Tapping into the part-time potential
“I’m having a ball.”
That’s not something you hear often when talking to a secondary teacher at the moment, but it’s how Northland Maths and Science teacher Hazel McIntosh describes her current part-time role.
Hazel, who stopped teaching full time in 2019, says she would usually prefer to relieve rather than work part-time because normally part-time teachers get taken advantage of. “I live in a rural area so I would be be physically at the school for the whole day. So even though you’re not being paid for the whole day you are there on site and regarded as available.
Attractive conditions make it worthwhile
“I accepted a part-time position this year because the school has made it attractive by giving me the conditions that make it manageable and worthwhile for me.” Hazel teaches 11 hours a week, with Wednesdays off and she has pro-rata non-contact time. The school accepted everything she asked for because they were desperate, having employed a teacher who was overseas but could not get back due to COVID-19 restrictions. In the same week that she accepted her current position, she was called by two other schools wanting to employ her.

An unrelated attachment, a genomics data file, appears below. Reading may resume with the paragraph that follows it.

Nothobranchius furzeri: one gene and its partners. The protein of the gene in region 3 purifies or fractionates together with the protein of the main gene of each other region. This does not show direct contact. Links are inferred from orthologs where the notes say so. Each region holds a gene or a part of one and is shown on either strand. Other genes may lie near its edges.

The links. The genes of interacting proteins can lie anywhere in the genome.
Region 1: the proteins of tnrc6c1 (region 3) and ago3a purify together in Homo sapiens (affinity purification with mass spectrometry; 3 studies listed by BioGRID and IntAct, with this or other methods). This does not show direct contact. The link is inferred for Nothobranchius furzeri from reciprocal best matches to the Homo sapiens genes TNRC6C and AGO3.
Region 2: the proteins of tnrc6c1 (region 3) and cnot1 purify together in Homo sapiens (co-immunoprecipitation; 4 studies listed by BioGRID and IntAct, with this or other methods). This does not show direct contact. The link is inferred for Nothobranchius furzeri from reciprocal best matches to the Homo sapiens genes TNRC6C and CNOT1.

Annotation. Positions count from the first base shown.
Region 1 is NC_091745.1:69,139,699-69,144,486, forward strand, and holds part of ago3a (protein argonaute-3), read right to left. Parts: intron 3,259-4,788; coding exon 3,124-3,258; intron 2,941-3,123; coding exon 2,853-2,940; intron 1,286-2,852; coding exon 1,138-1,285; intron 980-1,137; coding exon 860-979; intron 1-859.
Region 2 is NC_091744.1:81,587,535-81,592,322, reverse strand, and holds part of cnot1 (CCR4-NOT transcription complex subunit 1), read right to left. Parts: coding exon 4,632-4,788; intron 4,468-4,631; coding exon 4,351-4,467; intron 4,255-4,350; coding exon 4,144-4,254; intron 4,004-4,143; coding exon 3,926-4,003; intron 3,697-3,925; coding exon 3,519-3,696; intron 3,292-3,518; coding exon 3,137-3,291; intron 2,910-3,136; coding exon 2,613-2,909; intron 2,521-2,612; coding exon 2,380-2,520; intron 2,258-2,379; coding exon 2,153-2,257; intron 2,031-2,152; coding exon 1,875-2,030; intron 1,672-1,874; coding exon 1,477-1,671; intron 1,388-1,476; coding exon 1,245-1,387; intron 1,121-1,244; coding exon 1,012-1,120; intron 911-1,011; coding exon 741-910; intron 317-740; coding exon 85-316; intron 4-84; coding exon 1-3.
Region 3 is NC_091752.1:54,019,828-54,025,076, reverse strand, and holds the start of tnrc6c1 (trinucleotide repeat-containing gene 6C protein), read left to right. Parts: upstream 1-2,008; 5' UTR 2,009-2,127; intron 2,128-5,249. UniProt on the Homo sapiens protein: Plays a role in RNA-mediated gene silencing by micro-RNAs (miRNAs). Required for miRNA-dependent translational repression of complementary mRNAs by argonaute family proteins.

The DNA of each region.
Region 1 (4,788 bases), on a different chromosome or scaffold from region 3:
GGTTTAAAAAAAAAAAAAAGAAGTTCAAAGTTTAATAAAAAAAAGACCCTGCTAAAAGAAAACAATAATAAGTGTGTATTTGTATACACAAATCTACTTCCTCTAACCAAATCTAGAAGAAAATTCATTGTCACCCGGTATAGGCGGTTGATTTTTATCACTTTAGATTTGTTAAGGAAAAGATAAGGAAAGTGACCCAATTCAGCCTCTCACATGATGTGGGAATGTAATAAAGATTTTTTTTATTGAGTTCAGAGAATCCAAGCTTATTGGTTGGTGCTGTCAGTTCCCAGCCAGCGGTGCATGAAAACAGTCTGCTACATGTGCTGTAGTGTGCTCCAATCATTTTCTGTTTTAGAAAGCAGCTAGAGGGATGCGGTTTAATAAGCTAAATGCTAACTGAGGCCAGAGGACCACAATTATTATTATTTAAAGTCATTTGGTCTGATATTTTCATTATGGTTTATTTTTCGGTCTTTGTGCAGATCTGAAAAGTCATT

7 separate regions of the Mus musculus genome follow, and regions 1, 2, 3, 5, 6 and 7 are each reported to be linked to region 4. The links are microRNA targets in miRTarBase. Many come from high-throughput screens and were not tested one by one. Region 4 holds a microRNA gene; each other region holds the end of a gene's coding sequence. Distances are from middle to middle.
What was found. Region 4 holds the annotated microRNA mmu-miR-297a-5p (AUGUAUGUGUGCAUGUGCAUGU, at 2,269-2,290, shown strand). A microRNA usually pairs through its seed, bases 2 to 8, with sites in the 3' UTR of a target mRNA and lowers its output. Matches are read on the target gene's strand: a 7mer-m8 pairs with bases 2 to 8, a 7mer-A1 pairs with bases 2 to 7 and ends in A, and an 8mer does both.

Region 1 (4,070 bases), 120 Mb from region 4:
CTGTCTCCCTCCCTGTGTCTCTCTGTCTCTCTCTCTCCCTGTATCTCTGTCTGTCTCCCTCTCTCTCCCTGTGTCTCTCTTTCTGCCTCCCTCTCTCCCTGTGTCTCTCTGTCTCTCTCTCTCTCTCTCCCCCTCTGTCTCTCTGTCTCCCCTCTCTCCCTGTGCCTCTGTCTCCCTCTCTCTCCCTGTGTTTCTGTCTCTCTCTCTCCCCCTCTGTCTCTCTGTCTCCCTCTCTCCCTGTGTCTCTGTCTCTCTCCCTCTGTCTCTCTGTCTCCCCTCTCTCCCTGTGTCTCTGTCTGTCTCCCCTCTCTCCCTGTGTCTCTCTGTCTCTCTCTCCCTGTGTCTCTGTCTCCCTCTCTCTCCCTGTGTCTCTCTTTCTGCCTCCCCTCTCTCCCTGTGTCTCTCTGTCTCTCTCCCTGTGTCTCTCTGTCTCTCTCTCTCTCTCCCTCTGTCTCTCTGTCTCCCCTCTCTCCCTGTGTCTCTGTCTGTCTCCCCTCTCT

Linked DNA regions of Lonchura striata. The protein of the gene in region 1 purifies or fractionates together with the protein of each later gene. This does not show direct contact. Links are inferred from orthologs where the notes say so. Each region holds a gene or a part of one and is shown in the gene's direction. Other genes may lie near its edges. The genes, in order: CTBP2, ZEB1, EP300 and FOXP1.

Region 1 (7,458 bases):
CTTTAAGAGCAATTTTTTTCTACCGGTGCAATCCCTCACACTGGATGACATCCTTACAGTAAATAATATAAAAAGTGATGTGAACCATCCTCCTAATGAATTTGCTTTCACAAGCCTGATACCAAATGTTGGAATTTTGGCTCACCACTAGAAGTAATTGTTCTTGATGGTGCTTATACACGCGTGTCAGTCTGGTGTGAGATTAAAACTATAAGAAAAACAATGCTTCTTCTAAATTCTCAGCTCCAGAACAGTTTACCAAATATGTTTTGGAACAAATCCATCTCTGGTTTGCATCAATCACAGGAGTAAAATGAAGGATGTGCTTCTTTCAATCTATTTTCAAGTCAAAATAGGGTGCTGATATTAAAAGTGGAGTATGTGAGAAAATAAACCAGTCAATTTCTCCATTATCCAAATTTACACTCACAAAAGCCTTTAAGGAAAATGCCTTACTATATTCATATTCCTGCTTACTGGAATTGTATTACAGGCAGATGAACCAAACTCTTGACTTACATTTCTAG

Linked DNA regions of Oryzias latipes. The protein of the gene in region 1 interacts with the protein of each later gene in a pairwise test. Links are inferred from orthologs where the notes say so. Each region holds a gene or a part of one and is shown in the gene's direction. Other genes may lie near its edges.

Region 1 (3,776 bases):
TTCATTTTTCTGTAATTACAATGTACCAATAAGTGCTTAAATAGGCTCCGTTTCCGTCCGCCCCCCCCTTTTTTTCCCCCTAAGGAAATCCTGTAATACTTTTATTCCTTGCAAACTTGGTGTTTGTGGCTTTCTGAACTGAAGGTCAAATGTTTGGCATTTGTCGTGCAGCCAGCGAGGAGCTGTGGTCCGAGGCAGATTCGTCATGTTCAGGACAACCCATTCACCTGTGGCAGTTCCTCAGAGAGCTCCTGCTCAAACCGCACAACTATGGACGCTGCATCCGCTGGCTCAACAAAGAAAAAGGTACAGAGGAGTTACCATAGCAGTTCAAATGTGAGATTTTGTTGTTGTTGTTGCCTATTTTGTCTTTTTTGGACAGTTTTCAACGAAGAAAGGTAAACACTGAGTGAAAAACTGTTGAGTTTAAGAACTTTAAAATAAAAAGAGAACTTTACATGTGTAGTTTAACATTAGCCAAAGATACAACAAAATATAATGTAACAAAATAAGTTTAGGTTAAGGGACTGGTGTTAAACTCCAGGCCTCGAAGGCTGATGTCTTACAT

“We are in a very unusual situation of being given the terms and conditions which enable us to be genuinely part-time. If I didn’t have these conditions, relieving would be far more attractive because there is no preparation, no marking, no meetings, no pastoral care. Comparing part-time with relief teaching is like chalk and cheese.
“But I actually prefer part-time teaching to relieving because I miss the actual teaching. I much prefer being able to suport learning for the kids. I miss thinking about how I’m going to get a particular science concept over to the students. I miss the relationship you have with the students and being fully part of the school. Even if you’re relieving at the same school all the time, you’re not really part of the school.
Need to face workforce facts
“When I’m relieving outside my subject area some poor HoD has to prepare the lessons, it’s not making good use of my skills and we are not doing students any favours. I feel like I am a wasted resource. Everyone loses.”
Hazel says schools need to think about hiring more part-time teachers and creating more job sharing positions. “Schools need to face the fact that we have an ageing teaching population. There are a lot of us older teachers who cannot meet the demands of full time teaching as it is a physically exhausting job, but we are a very useful part of the workforce who could really support the team in a lot of subject areas - if you make part-time teaching attractive for us.”